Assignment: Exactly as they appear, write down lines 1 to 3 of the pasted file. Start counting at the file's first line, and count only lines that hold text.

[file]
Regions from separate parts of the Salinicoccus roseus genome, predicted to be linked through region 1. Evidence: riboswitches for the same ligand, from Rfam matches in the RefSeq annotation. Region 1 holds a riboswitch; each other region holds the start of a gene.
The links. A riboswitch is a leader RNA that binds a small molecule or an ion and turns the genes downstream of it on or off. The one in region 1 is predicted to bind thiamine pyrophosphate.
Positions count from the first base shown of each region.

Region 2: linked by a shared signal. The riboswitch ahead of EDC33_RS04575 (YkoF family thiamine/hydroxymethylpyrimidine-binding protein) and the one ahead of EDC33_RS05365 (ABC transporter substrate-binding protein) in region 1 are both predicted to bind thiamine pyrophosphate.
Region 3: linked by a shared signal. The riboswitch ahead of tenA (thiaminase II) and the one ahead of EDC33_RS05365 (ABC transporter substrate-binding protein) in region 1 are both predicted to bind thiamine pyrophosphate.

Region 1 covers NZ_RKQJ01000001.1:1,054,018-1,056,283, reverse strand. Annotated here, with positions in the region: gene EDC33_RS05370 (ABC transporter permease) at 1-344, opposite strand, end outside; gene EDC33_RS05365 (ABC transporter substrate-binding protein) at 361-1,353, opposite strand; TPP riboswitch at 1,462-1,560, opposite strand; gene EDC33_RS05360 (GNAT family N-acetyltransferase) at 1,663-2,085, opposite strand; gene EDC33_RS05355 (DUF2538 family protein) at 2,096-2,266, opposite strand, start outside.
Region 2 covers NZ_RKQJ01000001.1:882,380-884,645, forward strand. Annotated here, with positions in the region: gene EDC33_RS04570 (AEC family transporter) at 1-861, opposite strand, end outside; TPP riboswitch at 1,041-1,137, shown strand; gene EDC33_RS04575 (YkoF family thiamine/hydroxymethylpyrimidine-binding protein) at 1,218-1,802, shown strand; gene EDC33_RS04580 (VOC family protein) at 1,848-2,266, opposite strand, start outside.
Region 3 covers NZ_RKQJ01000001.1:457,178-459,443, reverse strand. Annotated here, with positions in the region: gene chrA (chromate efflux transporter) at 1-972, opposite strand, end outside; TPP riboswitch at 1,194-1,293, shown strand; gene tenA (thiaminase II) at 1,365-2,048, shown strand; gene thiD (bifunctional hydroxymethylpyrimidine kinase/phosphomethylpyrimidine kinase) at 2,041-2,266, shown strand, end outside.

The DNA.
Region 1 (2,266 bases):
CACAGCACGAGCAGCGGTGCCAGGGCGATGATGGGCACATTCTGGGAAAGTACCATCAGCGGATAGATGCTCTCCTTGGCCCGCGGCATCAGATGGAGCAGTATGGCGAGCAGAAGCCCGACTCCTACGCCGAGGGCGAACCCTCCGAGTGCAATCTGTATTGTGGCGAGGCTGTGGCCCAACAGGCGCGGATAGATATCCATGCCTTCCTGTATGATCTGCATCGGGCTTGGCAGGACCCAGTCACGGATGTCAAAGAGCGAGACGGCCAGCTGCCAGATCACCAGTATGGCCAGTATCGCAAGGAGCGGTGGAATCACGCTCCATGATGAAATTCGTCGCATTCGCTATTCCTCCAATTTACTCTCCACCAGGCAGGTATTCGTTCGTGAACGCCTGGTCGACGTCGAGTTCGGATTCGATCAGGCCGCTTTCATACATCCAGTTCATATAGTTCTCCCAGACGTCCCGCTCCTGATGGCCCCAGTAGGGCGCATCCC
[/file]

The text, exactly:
Regions from separate parts of the Salinicoccus roseus genome, predicted to be linked through region 1. Evidence: riboswitches for the same ligand, from Rfam matches in the RefSeq annotation. Region 1 holds a riboswitch; each other region holds the start of a gene.
The links. A riboswitch is a leader RNA that binds a small molecule or an ion and turns the genes downstream of it on or off. The one in region 1 is predicted to bind thiamine pyrophosphate.
Positions count from the first base shown of each region.